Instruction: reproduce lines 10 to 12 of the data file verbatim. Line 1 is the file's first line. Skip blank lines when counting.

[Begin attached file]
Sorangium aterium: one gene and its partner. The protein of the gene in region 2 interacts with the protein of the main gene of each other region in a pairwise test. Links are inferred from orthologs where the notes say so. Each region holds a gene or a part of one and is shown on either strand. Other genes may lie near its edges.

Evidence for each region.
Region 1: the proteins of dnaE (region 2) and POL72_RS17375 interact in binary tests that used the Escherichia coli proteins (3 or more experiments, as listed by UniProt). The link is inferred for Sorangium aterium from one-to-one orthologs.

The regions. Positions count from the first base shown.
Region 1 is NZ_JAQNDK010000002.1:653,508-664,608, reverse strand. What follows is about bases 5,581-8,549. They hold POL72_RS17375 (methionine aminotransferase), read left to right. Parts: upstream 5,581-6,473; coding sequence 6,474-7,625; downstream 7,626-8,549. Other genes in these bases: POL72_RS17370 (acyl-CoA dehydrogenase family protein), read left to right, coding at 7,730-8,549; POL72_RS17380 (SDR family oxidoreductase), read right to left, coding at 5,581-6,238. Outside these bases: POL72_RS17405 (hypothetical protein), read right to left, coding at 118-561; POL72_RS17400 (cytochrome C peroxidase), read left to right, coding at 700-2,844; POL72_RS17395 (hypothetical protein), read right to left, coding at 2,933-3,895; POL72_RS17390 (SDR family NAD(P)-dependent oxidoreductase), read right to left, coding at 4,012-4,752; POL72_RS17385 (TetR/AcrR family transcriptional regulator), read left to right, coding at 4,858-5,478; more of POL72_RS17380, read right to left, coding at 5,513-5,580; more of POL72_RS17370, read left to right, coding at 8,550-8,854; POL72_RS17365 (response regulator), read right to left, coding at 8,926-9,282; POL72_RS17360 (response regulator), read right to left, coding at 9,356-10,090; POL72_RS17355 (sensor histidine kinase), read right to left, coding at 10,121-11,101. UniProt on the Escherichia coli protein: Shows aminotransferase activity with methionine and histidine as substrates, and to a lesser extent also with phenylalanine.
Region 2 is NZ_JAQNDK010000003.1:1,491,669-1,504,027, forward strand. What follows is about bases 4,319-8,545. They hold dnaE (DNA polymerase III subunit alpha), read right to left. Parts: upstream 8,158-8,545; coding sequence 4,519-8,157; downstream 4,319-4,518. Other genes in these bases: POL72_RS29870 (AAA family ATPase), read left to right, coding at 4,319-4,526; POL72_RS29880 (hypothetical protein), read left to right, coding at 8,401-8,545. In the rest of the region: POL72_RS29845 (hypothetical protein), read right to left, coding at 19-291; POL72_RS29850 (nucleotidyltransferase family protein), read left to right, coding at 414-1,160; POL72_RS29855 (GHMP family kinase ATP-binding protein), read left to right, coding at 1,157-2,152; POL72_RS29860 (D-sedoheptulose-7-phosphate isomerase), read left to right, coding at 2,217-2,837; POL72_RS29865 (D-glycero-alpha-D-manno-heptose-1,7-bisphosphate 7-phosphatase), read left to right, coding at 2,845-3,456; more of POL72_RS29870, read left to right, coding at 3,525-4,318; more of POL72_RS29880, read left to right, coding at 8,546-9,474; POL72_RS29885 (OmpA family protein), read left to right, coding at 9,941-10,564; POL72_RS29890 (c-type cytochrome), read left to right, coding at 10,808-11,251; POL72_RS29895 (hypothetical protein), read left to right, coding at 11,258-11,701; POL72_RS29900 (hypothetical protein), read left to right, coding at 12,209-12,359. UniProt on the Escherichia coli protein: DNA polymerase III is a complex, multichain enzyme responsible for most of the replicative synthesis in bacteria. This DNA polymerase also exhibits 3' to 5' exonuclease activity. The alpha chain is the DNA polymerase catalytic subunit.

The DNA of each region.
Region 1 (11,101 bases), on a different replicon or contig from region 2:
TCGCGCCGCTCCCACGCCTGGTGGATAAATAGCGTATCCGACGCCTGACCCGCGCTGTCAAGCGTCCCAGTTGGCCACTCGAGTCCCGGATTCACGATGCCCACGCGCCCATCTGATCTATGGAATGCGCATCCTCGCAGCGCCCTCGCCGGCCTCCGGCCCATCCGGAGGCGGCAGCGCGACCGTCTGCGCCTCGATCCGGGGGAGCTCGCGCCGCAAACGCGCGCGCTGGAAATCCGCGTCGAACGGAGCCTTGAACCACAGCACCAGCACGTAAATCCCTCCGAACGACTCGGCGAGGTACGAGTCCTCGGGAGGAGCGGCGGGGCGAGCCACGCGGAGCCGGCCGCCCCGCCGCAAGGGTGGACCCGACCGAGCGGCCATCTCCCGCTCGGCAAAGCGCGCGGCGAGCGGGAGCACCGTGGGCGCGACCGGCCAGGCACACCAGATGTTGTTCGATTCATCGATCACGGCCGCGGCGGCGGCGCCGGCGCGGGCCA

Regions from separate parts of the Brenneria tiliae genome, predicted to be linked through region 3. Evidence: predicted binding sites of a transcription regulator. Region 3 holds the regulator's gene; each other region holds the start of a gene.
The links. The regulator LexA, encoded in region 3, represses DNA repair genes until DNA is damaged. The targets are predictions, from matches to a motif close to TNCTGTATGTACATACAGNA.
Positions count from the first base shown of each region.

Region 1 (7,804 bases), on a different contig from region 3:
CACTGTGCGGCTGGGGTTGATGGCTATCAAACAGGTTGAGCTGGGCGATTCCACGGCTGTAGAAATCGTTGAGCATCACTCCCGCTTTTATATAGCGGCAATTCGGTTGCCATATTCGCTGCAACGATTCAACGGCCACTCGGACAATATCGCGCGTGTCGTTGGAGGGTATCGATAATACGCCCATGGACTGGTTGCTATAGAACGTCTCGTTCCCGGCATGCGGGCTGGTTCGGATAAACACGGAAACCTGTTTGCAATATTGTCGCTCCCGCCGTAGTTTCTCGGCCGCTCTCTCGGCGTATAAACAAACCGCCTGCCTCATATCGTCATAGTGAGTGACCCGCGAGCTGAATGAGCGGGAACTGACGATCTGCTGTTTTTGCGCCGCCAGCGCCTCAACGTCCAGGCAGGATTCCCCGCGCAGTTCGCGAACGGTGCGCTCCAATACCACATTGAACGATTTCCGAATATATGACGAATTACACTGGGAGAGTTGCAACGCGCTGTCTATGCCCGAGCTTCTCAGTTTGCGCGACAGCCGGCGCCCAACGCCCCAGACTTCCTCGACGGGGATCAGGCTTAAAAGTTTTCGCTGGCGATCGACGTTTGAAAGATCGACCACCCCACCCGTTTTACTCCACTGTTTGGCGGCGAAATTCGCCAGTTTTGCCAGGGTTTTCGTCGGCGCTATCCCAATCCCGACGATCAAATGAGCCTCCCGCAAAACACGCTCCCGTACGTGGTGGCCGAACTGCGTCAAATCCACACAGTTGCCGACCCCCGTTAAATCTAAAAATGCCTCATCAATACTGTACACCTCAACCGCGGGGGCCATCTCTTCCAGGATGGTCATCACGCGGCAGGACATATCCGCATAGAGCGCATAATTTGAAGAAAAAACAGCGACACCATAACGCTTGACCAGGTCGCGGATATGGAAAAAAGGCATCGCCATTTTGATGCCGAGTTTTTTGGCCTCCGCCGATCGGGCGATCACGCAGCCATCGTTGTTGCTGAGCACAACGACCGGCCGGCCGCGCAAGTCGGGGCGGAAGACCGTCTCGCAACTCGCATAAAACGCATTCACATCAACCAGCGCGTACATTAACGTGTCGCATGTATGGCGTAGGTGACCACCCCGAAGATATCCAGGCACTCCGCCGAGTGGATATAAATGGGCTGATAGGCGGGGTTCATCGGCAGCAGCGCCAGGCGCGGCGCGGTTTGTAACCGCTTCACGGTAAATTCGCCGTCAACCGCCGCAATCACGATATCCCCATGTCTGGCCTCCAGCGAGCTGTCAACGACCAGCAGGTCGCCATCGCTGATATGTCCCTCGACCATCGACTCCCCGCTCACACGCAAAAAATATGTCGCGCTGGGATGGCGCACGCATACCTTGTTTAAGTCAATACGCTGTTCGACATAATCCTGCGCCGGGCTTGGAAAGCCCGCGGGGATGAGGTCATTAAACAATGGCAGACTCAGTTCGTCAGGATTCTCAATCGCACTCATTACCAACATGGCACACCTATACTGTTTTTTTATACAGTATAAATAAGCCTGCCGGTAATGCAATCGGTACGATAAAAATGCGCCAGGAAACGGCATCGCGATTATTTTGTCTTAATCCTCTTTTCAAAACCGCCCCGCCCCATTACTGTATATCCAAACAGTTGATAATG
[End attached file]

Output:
Regions from separate parts of the Brenneria tiliae genome, predicted to be linked through region 3. Evidence: predicted binding sites of a transcription regulator. Region 3 holds the regulator's gene; each other region holds the start of a gene.
The links. The regulator LexA, encoded in region 3, represses DNA repair genes until DNA is damaged. The targets are predictions, from matches to a motif close to TNCTGTATGTACATACAGNA.
Positions count from the first base shown of each region.